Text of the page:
HMRC’s tail fails to wag the CGT planning dogby
A recent tax tribunal ruling on a Capital Gains Tax transaction has underlined the significance of identifying the scheme or arrangement for the application of the purpose test.
“A tax deferred is a tax saved”, as the old saying goes. One way to defer Capital Gains Tax is by holding over the gain when reorganising shareholdings within a single company or exchanging shares in one company for shares (or loan notes) in another.
In the recent case of the Wilkinsons (TC08887), the first tier tribunal (FTT) had to consider whether tax had in fact been deferred, or whether the transaction was caught by anti-avoidance measures.
P Ltd was sold to TF1 Ltd (part of the BCA group) on 18 July 2016. Until 14 July, Robert and Susan Wilkinson had owned around 58% of the issued ordinary share capital; the remainder was owned by Mr Wilkinson’s brother and two unrelated shareholders. Robert Wilkinson was the primary entrepreneur behind the business.
On 14 July, Robert and Susan gifted 6,951 ordinary shares (approximately 7.9%) to each of their three daughters, the gains being held over.
On 18 July, the Sale and Purchase Agreement (SPA) was signed between P Ltd and TF1 Ltd. Consideration amounted to cash of £62.7m plus “deferred consideration loan notes” of £40m and “earn-out loan notes” totalling £30m.
What interested HMRC about the arrangement was that, while every shareholder received an equivalent total pre-share consideration (approximately £1,438.50 per ordinary share), the manner in which the various elements were allocated was rather less uniform. While every other shareholder received a mixture of cash, deferred loan notes and earn-out loan notes, the three daughters each received £10m of deferred loan notes and 500 Ordinary B shares in TF1 Ltd.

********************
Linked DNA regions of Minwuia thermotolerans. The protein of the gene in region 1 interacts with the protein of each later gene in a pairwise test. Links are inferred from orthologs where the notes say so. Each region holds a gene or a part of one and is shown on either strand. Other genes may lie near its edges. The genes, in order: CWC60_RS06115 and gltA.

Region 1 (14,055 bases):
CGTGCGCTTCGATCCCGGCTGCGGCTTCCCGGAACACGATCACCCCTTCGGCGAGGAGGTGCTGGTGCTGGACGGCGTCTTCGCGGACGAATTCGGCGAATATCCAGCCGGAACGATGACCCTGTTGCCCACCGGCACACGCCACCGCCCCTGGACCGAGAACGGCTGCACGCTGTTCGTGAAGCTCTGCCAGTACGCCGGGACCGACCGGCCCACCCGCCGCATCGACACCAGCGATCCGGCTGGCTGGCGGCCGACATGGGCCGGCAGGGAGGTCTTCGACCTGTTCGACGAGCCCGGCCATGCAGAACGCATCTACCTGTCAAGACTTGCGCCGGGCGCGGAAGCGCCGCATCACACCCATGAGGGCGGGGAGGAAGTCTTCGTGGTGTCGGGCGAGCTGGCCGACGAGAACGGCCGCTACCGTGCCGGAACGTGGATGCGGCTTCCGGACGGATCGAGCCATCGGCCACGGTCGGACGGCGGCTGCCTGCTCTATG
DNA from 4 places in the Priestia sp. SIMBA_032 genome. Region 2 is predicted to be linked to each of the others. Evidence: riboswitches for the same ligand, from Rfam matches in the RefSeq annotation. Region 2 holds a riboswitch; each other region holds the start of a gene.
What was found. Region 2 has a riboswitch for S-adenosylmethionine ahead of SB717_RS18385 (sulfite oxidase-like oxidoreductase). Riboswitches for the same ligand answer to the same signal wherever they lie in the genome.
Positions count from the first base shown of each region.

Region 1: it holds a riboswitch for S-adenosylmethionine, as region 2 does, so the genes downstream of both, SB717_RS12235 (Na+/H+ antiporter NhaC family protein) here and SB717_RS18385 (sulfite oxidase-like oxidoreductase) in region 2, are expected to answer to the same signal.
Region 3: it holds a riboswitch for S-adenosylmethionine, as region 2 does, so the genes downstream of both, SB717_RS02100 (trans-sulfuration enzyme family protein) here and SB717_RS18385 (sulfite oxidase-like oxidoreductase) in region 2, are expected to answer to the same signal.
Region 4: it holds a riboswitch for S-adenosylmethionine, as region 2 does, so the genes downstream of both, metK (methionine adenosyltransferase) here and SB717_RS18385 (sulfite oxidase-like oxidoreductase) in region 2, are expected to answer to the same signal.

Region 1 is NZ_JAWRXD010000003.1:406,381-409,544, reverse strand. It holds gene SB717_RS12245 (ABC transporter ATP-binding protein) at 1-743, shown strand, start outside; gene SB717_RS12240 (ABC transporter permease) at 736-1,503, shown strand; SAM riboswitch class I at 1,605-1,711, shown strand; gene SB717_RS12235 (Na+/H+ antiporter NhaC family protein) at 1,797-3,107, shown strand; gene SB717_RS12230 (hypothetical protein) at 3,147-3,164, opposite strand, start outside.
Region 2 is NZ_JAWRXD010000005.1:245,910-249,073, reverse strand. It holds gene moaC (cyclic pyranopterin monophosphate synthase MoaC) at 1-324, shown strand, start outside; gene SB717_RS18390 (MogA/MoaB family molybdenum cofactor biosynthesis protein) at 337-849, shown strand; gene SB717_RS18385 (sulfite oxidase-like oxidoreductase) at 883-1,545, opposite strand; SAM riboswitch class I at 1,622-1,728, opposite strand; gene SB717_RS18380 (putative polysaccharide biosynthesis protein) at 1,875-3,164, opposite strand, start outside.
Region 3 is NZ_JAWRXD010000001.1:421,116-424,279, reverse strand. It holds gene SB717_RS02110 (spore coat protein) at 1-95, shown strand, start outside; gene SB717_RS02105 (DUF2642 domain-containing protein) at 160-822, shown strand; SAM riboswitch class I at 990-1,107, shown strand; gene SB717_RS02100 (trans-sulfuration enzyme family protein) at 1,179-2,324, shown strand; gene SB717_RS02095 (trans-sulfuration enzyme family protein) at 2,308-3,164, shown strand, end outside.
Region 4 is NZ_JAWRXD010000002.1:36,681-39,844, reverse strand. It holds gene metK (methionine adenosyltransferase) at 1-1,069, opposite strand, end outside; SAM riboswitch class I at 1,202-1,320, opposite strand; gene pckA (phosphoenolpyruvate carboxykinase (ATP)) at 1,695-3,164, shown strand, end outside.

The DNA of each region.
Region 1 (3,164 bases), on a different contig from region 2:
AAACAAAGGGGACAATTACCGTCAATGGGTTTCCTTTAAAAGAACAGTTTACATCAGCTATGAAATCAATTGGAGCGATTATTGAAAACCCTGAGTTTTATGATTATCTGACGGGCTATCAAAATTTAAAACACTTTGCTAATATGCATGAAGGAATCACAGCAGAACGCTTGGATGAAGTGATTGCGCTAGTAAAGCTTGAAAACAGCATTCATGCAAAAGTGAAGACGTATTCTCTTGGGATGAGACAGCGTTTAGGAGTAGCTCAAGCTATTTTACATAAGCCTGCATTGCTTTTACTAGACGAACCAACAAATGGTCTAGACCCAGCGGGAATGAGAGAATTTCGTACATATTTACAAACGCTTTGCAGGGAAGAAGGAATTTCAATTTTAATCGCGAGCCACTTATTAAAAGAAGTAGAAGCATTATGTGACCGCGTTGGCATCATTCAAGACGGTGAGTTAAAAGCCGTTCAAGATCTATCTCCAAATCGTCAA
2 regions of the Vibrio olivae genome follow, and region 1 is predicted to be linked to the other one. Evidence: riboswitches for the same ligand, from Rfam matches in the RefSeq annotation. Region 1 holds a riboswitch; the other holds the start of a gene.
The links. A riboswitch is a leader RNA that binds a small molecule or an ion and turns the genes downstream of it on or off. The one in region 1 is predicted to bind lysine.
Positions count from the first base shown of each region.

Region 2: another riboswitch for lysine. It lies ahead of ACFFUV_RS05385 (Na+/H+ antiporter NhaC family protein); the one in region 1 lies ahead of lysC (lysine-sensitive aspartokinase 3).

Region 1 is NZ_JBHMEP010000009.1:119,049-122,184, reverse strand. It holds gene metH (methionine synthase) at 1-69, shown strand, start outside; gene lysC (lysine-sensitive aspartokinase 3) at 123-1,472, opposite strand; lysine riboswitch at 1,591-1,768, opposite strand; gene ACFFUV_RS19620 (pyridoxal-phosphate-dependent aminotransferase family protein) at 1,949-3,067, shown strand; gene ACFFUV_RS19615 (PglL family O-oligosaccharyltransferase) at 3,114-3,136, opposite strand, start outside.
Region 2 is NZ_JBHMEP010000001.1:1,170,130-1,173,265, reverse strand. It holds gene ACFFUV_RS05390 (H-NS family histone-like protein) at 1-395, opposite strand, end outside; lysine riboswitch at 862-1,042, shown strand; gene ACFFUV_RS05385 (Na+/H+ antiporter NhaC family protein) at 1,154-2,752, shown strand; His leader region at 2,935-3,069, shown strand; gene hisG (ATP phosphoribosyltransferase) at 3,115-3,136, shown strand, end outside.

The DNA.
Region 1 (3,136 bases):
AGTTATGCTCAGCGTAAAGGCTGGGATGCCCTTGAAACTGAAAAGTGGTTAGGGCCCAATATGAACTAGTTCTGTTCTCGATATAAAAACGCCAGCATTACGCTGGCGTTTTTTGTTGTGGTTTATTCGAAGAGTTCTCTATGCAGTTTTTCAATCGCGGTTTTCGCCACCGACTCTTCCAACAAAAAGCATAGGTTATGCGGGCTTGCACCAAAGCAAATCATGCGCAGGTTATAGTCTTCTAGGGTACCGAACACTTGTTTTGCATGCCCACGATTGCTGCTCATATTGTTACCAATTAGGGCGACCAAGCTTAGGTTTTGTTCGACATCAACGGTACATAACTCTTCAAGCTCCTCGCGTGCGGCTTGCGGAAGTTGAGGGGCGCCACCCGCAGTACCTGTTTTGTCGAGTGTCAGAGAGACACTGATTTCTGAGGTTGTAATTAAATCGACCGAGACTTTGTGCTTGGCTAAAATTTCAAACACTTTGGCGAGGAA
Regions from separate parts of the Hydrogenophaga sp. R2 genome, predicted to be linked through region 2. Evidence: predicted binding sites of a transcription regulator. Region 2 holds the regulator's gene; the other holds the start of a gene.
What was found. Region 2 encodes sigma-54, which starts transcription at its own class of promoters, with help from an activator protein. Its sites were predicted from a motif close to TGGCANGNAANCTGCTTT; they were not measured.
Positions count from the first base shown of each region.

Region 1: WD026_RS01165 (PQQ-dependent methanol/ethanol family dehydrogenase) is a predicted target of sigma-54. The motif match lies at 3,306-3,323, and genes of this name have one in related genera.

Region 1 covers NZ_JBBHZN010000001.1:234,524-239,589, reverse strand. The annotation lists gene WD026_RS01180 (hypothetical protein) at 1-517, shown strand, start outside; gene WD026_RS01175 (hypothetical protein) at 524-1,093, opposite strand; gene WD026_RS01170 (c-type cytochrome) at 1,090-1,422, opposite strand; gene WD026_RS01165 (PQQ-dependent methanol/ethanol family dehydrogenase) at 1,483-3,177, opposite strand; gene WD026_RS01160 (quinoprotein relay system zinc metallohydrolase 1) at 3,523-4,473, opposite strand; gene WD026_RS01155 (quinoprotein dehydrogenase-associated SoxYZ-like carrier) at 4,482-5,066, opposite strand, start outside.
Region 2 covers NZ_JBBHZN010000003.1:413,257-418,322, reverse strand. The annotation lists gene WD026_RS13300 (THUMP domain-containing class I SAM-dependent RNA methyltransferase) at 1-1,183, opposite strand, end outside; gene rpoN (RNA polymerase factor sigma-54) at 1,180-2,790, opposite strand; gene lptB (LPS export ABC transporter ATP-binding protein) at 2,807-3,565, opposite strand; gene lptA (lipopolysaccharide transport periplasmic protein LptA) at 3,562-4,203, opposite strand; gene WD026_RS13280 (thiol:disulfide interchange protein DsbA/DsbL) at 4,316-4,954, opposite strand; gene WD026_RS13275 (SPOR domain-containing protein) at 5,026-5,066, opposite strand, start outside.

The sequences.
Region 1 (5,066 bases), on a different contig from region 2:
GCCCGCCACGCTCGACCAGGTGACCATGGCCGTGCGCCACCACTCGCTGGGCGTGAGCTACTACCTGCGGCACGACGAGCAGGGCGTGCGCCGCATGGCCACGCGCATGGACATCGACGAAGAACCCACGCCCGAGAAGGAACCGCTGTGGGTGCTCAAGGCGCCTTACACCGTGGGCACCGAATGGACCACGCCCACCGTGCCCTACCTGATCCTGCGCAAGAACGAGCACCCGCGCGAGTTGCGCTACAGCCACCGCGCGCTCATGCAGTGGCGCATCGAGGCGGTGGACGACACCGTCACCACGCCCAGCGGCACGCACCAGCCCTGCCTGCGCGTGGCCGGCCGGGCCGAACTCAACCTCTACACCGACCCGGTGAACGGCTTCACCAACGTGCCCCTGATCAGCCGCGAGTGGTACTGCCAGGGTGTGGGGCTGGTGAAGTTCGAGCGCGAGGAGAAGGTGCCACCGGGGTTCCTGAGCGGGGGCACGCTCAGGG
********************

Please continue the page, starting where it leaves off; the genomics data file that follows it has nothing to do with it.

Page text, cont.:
Even more interestingly, each daughter was appointed as a non-executive (and unpaid) director of a subsidiary company. The appointment letters stipulated that their appointments would run for one year or, “if later, the date of repayment of all loan notes due to you from TF1 Limited”.
To obtain a full grasp of how this deal was structured, it helps to examine some of the financial instruments involved in the consideration.
What actually transpired
One year after the SPA was signed, the three daughters redeemed their deferred loan notes for £10m each and sold their shares for their 10p par value. They also resigned their directorships in accordance with their letters of appointment.
They claimed Entrepreneur Relief (ER) in their tax returns, having satisfied the conditions by:
- having owned at least 5% of the issued ordinary share capital of P Ltd for a year; and,
- having an office or employment with P Ltd or one of its subsidiaries throughout their ownership period.
The transaction relied on sections 127 and 135 of TCGA 1992, which provide that, on a security-for-security exchange, there is no immediate disposal of the old shares. Instead, the new shares are treated as essentially the same holding, acquired at the time the original shares were acquired and for the same cost.
If section 135 applied, then gains on that part of the consideration represented by the deferred loan notes would be delayed from 2016/17 to 2017/18. Furthermore, the three daughters would be able to reduce their tax on the disposals by claiming ER. This was clearly to the advantage of the family.
The anti-avoidance provision (section 137) will disapply s135 unless the exchange:
- is effected for bona fide commercial reasons; and,
- does not form part of a scheme or arrangements of which the main purpose, or one of the main purposes, is avoidance of liability to capital gains tax or corporation tax.